My mother’s grandmother, Nettie Bailey of Dividing Creek, New Jersey, died when I was a very young child. My memories of her are sketchy and few. They mainly consist of a few vague images of a visit my parents and I made to her tiny rural cabin where she lived alone, and apparently quite happily, without indoor plumbing or electricity until she was well into her nineties. She is still, however, vividly alive to me because I own a small coverlet she made for me. It is a miniature crazy quilt composed of brightly colored scraps of fabric that she put together by hand. The scraps are a hodgepodge of many colors and textures. Taken individually they don’t seem to harmonize but Nettie was not only skilled with a needle, she had an artist’s eye and the elements of the quilt are quite pleasing together.
My great grandmother’s talent came to mind recently when I was reading A Tapestry Garden: The Art of Weaving Plants and Place by Marietta and Ernie O’Byrne ($24.67 on Amazon). This is the fascinating story of a tireless and simpatico couple, a pair of gardeners who have spent more than 40 years assembling a mind-boggling collection of plants and installing them in unexpected, sometimes truly revolutionary, combinations. Their one and a half acre garden in Eugene, Oregon, is an over-the-top creation where several types of landscapes have been re-created, tweaked, stuffed to bursting with plants, and woven together into a crazy quilt of surprising yet compatible styles.
Photography by Doreen Wynja, unless otherwise noted.
Although both the O’Byrnes are credited as writers of this book, we seem to be seeing the garden from Marietta’s point of view. In an early chapter on their shade garden, Marietta alludes to their distinctive style of placing plants tightly together, “In our garden every inch counts. This gardener abhors a vacuum [bare soil].”
Indeed it seems that the O’Byrnes anticipated the current landscape design trend of eschewing mulch for plants. Open space under a shrub? Get out the trowel and install a ground cover or two. Marietta and Ernie were doing it long before today’s forward-thinking designers such as Thomas Rainer and Claudia West began writing books such as Planting in a Post-Wild World, advising us to discard the idea of the solitary specimen plant and design our gardens in layers to mimic native landscapes.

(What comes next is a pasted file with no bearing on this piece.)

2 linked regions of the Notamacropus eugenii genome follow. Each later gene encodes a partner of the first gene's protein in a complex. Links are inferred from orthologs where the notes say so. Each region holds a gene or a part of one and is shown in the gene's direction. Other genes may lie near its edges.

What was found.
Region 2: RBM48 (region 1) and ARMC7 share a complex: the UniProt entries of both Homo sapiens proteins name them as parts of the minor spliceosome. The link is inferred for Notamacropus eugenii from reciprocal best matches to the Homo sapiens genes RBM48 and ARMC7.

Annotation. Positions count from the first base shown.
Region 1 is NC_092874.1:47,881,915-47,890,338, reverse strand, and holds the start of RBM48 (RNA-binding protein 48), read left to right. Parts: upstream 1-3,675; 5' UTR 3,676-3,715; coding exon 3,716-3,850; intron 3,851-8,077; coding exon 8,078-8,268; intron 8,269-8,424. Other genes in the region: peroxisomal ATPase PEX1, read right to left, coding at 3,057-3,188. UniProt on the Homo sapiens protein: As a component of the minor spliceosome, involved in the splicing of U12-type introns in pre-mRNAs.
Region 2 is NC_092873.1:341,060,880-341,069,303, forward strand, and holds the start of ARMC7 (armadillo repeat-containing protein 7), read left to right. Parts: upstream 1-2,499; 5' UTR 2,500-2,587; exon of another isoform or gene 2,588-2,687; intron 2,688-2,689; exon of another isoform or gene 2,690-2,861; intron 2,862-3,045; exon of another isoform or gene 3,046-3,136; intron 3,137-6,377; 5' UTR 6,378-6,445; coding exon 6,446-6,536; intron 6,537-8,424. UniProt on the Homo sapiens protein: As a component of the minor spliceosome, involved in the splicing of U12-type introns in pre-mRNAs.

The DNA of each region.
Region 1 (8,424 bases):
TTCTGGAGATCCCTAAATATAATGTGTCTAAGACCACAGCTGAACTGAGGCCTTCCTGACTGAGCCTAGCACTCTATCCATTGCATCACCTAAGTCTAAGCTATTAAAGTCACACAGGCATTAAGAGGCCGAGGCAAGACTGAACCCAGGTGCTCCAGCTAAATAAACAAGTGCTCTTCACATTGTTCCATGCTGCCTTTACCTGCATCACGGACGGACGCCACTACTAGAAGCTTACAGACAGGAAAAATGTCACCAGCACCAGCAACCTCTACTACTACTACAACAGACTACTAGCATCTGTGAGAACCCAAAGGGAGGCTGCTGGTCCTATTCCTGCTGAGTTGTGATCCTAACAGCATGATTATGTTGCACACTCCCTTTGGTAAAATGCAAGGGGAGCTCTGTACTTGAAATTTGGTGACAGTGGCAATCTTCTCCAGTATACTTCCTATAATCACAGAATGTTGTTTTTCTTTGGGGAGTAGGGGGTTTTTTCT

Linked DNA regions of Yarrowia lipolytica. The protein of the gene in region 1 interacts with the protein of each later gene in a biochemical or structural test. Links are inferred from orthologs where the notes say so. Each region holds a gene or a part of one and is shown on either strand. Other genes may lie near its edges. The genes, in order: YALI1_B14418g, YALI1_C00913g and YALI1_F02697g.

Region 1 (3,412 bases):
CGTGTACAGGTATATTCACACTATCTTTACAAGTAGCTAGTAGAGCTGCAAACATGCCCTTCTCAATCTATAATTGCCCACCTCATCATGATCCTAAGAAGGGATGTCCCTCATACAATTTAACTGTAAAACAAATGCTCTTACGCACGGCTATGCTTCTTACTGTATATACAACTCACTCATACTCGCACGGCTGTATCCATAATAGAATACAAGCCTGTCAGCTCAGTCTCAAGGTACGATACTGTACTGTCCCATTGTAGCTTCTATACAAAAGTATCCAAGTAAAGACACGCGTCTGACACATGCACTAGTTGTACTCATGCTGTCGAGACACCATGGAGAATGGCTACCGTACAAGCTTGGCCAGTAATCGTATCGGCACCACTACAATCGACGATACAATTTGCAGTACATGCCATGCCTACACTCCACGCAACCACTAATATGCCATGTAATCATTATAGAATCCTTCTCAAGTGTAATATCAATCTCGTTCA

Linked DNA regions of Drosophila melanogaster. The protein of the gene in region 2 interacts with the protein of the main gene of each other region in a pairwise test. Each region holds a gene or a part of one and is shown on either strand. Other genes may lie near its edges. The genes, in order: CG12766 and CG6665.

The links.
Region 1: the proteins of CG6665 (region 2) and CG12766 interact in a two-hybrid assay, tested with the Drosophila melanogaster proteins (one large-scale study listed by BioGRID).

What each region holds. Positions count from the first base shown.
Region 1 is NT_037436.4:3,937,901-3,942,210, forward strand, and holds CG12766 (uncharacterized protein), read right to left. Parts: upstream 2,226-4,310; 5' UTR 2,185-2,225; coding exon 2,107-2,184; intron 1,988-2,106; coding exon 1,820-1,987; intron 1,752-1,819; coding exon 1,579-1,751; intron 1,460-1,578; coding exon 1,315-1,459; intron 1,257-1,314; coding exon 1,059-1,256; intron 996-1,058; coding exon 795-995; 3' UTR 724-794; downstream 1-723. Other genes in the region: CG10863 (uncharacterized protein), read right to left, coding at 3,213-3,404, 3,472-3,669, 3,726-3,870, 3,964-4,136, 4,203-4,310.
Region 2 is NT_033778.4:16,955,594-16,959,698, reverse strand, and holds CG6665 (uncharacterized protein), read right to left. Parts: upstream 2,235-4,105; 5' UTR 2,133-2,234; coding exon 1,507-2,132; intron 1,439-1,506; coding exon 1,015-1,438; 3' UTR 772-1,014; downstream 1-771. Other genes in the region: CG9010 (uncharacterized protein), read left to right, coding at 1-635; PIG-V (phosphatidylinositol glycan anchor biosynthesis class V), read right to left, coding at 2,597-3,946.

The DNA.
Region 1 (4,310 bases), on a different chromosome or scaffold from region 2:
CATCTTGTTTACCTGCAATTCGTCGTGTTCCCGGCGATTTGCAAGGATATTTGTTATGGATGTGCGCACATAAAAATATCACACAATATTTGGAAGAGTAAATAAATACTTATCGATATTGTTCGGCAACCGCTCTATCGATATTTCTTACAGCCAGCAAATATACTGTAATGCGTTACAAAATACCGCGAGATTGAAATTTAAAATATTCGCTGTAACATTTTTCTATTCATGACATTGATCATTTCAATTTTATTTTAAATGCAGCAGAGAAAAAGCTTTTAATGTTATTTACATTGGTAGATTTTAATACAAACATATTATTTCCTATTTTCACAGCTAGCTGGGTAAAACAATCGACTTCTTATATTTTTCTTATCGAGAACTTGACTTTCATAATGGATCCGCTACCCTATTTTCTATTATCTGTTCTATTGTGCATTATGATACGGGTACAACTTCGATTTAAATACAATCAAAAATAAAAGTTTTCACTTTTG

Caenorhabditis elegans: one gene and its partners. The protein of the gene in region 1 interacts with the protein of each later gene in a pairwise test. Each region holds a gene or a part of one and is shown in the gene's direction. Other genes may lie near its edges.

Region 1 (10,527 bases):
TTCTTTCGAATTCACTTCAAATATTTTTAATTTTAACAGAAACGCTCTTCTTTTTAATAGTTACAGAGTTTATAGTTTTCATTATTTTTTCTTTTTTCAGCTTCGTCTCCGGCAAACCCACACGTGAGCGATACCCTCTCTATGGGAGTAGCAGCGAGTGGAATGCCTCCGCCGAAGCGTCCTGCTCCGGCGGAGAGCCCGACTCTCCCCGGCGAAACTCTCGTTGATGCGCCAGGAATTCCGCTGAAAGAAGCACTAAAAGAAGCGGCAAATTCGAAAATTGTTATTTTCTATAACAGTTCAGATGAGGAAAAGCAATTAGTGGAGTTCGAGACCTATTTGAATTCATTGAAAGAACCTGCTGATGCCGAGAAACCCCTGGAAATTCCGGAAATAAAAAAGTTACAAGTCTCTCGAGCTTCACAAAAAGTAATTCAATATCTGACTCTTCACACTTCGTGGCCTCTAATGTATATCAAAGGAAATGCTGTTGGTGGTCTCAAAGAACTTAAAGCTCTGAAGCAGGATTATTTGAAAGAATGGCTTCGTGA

In a chatty style, Marietta takes us through the garden’s various areas: shade garden, woods, shady border, chaparral, rock garden, heath, vegetable garden, and perennial borders. There are plenty of details about the evolution of the property, which she purchased with her first husband in 1972 as a 70-acre farm with a ramshackle circa 1918 farmhouse.
Over the years the garden has been painstakingly carved out of the meadows, derelict orchards, and forest of the original homestead. We learn about false starts and mistakes, plants that didn’t make it, trees that succumbed to natural disasters and other whims of Mother Nature. Marietta is quick to acknowledge a certain hard-hearted attitude about plants that disappoint: “I realize now that perfection can never be achieved, and plants can be pruned, moved, or even discarded to the compost heap with the help of a wheelbarrow.”
The section on hellebores is particularly interesting. The O’Byrnes were running a landscaping business when they began their garden. Wishing to spend more time working on their own property instead of in the gardens of others, they opened a nursery to sell unusual plants. In time the business grew into a specialized wholesale operation for the breeding and limited selling of hellebores. The chapter on this plant is filled with details on how hybrid crosses are made, best practices of care and vivid descriptions of rare varieties.
Throughout the book we are offered useful tidbits and advice. In discussing shade gardening, for instance, we are told that seabird guano is a favored fertilizer and that plants with silver-colored leaves “glow more silvery in deep shade.”
The book concludes with “Caring for the Garden,” a chapter on how the O’Byrnes manage the intensive care they give their creation. But even after you know that they employ a small staff and make use of machines, such as leaf blowers and wood chippers, their dedication and energy are still mightily impressive.
Summing up the extraordinary amount of work expended over the years, Marietta is remarkably cheery and philosophical. Going through some old photos of the garden, she is inspired to muse, “Gardening is not like painting a picture. When a painting is finished, it stays as is, but a garden canvas gets repainted with every growing season.”